Range: Historically the Little Bustard inhabited a vast range from Portugal to the extreme Northwest of China but after large population declines in the late 19th and 20th centuries it became extinct in many countries and today two distinct breeding populations remain, a western one with Portugal, Spain, France, Sardinia and the extreme Southeast of Italy and an eastern one in South-eastern Russia and Kazakhstan
In France the Little Bustard has disappeared completely from eight regions: Champagne-Ardennes, Alsace, Ile de France, Picardy, Burgundy, Franche-Comté, Aquitaine and Midi-Pyrenees. In these regions, the favorable habitat for the Little bustard no longer exists due to modern agricultural methods and the type of crops grown for food or industrial use. Alfalfa production (more than 70,000 ha in Champagne-Ardenne) alone is for the industrial production of dehydrated granules which requires frequent cuts in the plots, making them inhospitable for the Little bustard. Numerous scientific studies have shown that the main causes of decline of lowland birds is related to the intensification of agricultural systems and among others to the massive use of pesticides.
Changes in agricultural practices have resulted in the reduction of food resources and nesting sites which are limiting factors for lowland birds. The Little Bustard, far from being an exception, has seen its numbers tumble drastically in the cultivated plains of Europe. On the Atlantic coast, the favorable Little bustard habitat, based on mixed farming systems, exists only on certain sites in Poitou-Charentes, Pays de la Loire and Centre. This habitat is steadily declining due to loss of fallow and the concomitant development of intensive farming, grain and biofuels. The decline of Little Bustard populations in cereal plains of Central and West France is the result of profound changes in agricultural practices that started in the 60's and whose impact has accelerated through the 80's and 90's. Only the Mediterranean regions have sufficient good habitat left, particularly Crau. In Languedoc-Roussillon and Provence the habitat stability is not guaranteed, mainly because of the development of agriculture and increasing urbanization. Everywhere in France, the urbanization of agricultural land and infrastructure construction gradually erodes the available habitat for Little Bustard.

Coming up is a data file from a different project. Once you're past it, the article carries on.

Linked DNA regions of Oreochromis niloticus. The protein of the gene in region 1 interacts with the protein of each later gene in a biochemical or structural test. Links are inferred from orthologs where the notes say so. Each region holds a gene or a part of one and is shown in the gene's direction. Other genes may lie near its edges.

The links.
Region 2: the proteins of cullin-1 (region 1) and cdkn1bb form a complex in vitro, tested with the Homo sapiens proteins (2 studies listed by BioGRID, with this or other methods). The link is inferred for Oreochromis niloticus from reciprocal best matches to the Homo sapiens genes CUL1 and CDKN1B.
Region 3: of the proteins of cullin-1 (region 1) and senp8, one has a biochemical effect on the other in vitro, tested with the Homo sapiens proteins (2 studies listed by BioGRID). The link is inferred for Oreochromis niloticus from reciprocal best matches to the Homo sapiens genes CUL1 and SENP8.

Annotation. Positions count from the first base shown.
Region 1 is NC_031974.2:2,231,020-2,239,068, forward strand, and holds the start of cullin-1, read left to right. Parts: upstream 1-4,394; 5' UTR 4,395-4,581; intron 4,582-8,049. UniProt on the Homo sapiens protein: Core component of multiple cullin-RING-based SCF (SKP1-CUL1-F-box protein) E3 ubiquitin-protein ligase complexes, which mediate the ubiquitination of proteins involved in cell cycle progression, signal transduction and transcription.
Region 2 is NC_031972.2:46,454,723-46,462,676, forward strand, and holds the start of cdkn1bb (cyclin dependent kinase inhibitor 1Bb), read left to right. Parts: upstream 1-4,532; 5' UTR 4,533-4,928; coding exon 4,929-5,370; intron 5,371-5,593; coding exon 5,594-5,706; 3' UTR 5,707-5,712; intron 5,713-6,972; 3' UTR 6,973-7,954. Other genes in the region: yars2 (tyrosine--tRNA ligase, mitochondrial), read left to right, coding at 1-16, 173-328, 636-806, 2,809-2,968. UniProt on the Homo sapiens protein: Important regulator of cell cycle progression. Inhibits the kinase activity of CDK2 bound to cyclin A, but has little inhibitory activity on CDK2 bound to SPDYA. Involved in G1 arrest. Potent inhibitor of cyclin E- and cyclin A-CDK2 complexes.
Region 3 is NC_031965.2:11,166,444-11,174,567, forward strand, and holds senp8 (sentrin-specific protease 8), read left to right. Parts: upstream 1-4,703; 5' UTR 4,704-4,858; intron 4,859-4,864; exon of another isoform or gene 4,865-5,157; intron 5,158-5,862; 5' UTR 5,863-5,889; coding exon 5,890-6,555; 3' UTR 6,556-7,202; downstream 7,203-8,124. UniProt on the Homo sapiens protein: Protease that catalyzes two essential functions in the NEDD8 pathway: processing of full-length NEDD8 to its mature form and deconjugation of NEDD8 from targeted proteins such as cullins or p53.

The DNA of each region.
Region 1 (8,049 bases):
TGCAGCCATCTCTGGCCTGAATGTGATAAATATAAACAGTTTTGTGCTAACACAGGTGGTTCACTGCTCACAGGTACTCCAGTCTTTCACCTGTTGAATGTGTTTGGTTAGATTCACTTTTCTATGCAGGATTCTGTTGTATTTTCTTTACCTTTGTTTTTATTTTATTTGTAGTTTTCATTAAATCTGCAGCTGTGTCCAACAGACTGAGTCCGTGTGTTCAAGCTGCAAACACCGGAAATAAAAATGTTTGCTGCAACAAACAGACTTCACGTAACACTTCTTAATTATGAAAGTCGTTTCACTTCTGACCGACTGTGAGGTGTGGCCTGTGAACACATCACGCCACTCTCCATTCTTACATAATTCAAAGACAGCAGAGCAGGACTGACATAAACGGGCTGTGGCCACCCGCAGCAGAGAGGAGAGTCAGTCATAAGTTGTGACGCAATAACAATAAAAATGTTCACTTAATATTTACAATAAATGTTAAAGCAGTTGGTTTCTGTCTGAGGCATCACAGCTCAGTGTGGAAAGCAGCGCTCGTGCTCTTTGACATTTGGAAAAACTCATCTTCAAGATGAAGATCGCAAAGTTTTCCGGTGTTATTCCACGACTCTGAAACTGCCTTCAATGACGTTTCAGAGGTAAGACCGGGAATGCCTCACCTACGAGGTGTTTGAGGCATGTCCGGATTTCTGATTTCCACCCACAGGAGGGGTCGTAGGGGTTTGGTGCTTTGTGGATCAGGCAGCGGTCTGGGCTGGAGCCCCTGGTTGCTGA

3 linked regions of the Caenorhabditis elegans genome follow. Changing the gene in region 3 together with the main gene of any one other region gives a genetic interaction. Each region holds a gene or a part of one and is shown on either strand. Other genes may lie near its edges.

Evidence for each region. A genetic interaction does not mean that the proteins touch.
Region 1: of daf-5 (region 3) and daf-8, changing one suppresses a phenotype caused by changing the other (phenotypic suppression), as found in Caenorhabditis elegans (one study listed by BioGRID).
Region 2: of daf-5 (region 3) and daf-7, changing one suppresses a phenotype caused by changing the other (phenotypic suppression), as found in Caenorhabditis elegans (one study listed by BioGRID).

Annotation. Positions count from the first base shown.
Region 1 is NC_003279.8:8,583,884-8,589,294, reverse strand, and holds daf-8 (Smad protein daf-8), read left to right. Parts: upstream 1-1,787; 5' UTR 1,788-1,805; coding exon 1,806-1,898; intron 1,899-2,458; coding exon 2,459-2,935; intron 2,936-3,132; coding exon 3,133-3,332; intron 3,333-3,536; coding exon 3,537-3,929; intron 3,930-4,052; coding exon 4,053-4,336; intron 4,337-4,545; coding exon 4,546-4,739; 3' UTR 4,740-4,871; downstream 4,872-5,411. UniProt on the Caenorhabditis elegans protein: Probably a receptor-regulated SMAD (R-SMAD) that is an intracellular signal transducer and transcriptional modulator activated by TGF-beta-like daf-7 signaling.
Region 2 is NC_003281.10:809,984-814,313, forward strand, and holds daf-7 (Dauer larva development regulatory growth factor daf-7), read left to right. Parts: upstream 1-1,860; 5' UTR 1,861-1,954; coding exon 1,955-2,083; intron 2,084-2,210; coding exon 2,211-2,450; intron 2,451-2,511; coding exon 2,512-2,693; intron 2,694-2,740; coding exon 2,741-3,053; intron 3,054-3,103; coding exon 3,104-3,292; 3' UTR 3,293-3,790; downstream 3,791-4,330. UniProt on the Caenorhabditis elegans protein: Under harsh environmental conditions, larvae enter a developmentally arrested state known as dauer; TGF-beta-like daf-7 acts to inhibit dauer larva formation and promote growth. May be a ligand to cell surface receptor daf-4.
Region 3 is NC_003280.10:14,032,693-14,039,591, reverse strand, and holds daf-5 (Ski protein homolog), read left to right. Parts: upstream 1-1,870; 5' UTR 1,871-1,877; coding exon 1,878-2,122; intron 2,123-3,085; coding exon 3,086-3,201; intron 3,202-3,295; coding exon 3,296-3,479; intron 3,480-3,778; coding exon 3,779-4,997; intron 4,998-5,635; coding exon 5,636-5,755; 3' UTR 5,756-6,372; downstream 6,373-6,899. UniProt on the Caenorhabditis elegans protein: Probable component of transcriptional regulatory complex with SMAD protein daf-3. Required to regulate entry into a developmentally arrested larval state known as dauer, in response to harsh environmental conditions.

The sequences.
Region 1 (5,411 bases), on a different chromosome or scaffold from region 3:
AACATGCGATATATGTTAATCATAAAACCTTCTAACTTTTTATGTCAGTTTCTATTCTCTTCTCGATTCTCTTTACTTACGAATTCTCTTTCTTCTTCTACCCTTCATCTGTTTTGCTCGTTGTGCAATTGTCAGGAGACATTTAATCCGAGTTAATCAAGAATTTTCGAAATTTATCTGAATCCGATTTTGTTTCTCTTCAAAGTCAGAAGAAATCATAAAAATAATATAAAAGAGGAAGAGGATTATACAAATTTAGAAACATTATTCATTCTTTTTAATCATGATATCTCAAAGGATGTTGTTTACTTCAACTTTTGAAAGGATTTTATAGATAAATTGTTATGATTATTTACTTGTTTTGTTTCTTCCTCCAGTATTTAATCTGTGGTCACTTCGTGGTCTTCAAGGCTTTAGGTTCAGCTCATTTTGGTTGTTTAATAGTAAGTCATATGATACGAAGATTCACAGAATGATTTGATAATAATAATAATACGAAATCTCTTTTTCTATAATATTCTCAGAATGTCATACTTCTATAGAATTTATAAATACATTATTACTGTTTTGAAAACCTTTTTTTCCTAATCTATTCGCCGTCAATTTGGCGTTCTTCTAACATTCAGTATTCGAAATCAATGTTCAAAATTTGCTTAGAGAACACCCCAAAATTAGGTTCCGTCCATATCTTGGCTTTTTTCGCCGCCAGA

Mentioned above was the term "singing males".Counting singing males in spring - early summer is one method of population measurement, the other is for organised teams of people to go to known pre-migration assembly areas in September / October and count all the Bustards that can be seen. Towards the end of the video the Bustard throws its head back and makes almost a long click or grunt sound - this is the sound to listen out for in the field to locate males when not visible.